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Region Stories

These stories illustrate how early childhood programs and services funded by First Things First make a difference for young children and families in communities across Arizona.

First-time mom finds guidance in caring for infant son in Gila River Indian Community

Family of mom, dad, baby and toddler sitting on couch.

Kandie Anton gave birth to her son, Joseph, two months before the COVID-19 restrictions started in Arizona. She was 22 and worried about being a mother for the first time. Her anxiety amplified with the added challenges the pandemic created with receiving services and finding support. 

“I needed the right guidance to raise a newborn,” said Anton. “I felt like it would be a lot easier to know what to do, if I could directly talk to someone.”

Anton signed up for the Baby Smarts program, funded by the First Things First Gila River Indian Community Regional Partnership Council. The program provides a parent coach who visits the family in their home and teaches parents about early childhood development, breastfeeding, infant sleep safety, using car seats and other information. The coaches also connect parents to resources within the community, like the Arizona Healthcare Cost Containment System (AHCCCS) and the Arizona Supplemental Nutrition Program for Women, Infants and Children (WIC) benefits.

Cynthia Stone, a Baby Smarts home visitation coach, said the program helps parents of any age who need support and someone to turn to when the challenges of parenting become overwhelming. 

“Many new parents don’t have their own family to turn to,” said Stone. “The younger parents are looking for an outside perspective and support to raise their children in a healthy way.”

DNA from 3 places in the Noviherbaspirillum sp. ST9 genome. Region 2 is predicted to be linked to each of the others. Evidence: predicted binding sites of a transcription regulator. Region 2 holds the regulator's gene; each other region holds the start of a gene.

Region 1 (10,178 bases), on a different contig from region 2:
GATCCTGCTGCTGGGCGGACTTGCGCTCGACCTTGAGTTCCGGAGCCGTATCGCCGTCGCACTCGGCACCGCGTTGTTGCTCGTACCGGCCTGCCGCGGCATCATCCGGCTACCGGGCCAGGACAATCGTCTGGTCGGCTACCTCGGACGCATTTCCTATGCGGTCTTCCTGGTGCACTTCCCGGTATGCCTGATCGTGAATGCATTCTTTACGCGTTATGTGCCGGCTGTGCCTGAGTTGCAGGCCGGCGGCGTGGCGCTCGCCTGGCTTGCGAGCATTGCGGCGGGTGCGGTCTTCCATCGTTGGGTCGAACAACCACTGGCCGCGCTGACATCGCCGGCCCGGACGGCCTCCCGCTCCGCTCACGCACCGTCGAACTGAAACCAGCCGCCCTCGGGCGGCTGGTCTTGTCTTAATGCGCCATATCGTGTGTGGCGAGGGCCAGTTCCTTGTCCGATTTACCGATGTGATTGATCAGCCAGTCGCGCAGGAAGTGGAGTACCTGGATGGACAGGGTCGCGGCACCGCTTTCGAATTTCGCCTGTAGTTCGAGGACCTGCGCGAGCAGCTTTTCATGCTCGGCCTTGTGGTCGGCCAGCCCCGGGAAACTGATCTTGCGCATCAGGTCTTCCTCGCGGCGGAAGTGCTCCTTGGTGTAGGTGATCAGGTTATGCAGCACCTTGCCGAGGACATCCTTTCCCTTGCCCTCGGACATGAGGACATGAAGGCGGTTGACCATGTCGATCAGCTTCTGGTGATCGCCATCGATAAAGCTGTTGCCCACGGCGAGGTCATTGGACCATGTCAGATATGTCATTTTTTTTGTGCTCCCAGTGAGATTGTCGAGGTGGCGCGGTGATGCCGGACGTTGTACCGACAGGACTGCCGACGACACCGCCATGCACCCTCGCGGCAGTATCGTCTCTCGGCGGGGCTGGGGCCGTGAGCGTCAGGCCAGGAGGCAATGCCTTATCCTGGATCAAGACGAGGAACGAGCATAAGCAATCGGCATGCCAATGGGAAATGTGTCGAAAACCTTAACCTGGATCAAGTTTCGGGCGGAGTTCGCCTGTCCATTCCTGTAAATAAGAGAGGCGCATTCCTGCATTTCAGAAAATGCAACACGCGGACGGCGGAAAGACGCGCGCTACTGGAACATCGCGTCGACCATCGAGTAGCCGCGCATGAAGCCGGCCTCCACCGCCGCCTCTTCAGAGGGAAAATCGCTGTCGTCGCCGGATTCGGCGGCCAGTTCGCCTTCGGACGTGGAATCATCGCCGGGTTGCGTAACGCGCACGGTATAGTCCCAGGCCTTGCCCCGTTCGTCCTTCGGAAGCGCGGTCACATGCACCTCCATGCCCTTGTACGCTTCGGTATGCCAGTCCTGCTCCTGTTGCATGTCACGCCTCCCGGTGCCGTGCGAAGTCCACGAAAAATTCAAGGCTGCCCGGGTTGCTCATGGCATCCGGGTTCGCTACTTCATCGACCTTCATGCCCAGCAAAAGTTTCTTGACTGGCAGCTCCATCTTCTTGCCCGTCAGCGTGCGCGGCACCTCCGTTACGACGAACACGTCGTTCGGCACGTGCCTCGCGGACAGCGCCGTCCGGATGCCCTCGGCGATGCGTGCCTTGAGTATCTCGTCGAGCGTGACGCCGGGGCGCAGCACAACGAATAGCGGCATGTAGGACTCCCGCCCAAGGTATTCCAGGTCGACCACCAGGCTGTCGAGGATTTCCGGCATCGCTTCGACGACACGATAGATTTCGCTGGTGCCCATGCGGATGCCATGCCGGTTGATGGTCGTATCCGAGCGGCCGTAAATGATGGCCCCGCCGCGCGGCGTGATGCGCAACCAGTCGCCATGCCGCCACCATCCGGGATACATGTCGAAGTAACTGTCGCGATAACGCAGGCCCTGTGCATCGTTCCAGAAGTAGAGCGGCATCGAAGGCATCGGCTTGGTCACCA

Stone worked with Anton and her partner, Joseph Garcia, through weekly phone calls, since COVID-19 restrictions prevented home visits, to teach them about attachment and bonding with their child. She also coached the couple on how to communicate with each other about taking turns watching their child. Stone encouraged them both to read and sing songs to their son, even if it was during diaper changes. 

“I taught them how the sound and tone of their voices is important for brain development,” said home visitation coach Cynthia Stone. 

Anton said the program provided information on development stages, appropriate toys and how to play with her son. 

“It gave me a heads up about the changes and growth to look for every month,” said Anton. “Knowing what was going on with his development made me feel less anxious and made things easier.”

Stone coached Anton on healthy foods to feed her son, how much to feed him and how often. She also helped her to prepare questions to ask during doctor’s visits and have parenting strategies to deal with challenging behaviors, like tantrums. 

“It definitely helped us reduce our stress,” said Anton. “We can pinpoint what’s going on with him and communicate between us about what we need to do to help him.”

Now Anton and Garcia have a second son and continue to work with Stone. 

“It’s been really helpful to have her there when I had questions,” said Anton. “It was very helpful with COVID-19. If either of my kids gets sick, but it’s not an emergency, I can text her questions and she gets back to me within the hour. She’s there when I needed someone right away.”

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